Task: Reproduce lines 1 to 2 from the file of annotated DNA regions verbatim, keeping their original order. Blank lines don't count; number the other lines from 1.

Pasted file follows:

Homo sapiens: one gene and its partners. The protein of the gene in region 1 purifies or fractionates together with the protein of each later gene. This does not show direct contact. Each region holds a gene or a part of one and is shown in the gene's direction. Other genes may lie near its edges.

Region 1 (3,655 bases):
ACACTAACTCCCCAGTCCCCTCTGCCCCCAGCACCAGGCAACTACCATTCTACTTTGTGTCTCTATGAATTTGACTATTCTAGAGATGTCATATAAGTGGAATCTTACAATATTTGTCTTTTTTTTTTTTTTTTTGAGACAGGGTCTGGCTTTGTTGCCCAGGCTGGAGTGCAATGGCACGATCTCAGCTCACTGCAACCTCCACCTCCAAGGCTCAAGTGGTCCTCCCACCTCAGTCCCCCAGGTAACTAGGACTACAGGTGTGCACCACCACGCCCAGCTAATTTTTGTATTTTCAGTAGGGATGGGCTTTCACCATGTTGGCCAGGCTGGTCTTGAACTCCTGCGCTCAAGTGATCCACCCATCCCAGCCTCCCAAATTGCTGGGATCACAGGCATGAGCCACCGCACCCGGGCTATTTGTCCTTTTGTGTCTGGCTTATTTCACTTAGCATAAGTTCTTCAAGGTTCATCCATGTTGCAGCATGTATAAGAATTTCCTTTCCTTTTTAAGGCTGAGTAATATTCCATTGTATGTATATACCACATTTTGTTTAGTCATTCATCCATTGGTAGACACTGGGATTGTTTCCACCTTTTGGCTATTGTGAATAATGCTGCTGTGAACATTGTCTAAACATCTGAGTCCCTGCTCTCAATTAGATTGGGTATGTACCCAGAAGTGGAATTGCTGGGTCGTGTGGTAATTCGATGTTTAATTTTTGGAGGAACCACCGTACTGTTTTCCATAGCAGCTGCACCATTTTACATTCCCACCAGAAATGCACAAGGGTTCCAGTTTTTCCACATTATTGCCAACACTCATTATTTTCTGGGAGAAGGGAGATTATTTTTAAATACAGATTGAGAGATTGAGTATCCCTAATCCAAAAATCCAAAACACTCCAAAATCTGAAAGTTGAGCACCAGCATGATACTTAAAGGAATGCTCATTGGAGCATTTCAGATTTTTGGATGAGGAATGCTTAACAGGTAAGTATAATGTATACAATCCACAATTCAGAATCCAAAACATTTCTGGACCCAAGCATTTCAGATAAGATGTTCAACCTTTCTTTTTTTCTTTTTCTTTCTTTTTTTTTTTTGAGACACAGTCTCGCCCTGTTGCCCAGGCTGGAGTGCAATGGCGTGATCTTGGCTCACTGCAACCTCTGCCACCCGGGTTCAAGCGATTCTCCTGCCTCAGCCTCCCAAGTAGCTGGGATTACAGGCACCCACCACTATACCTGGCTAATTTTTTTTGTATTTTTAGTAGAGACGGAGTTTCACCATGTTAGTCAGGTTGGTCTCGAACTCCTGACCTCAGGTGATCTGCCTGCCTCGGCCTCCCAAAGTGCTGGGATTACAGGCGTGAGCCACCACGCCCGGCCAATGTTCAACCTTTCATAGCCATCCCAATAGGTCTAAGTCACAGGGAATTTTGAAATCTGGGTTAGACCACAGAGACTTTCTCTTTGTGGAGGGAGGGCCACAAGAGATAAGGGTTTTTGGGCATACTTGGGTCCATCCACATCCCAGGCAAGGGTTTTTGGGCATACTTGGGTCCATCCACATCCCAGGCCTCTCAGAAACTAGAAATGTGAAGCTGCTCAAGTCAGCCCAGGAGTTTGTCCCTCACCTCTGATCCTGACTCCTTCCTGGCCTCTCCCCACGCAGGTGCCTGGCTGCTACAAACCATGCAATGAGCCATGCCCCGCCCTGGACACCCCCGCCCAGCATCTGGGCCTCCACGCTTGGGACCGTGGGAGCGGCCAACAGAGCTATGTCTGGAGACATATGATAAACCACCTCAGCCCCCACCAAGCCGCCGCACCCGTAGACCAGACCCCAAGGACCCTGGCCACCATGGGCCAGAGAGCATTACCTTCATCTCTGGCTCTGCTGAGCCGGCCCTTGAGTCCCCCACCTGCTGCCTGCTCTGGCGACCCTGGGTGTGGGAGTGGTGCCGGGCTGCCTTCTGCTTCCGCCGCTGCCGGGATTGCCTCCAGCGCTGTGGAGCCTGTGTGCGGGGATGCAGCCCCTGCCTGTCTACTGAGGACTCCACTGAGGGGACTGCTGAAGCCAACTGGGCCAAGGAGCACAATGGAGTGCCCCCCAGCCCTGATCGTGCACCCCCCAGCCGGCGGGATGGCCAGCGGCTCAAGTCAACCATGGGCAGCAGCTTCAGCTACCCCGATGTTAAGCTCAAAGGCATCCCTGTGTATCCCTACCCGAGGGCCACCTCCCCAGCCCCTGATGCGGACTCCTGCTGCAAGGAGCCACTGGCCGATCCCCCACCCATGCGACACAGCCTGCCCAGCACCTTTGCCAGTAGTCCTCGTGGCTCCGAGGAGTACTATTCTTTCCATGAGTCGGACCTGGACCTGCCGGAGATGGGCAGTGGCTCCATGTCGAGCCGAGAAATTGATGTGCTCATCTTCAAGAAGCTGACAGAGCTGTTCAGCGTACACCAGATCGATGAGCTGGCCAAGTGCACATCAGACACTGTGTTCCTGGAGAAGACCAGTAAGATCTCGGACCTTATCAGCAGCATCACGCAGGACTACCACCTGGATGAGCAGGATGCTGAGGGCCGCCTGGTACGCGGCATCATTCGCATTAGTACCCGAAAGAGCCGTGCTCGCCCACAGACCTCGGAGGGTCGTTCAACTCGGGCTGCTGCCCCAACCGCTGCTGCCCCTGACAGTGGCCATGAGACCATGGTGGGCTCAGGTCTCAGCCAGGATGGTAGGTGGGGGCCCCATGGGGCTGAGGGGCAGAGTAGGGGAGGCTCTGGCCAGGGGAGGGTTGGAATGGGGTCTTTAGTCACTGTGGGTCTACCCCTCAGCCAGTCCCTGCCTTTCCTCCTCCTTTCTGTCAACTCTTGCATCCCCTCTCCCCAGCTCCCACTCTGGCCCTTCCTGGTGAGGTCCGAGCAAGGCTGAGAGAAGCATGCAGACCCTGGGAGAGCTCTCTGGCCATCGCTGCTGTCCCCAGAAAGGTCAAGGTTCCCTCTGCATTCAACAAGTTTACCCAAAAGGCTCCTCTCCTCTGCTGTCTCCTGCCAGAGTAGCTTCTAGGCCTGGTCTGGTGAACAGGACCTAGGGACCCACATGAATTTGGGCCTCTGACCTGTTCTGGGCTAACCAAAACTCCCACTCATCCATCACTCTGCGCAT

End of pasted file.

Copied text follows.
Homo sapiens: one gene and its partners. The protein of the gene in region 1 purifies or fractionates together with the protein of each later gene. This does not show direct contact. Each region holds a gene or a part of one and is shown in the gene's direction. Other genes may lie near its edges.

Region 1 (3,655 bases):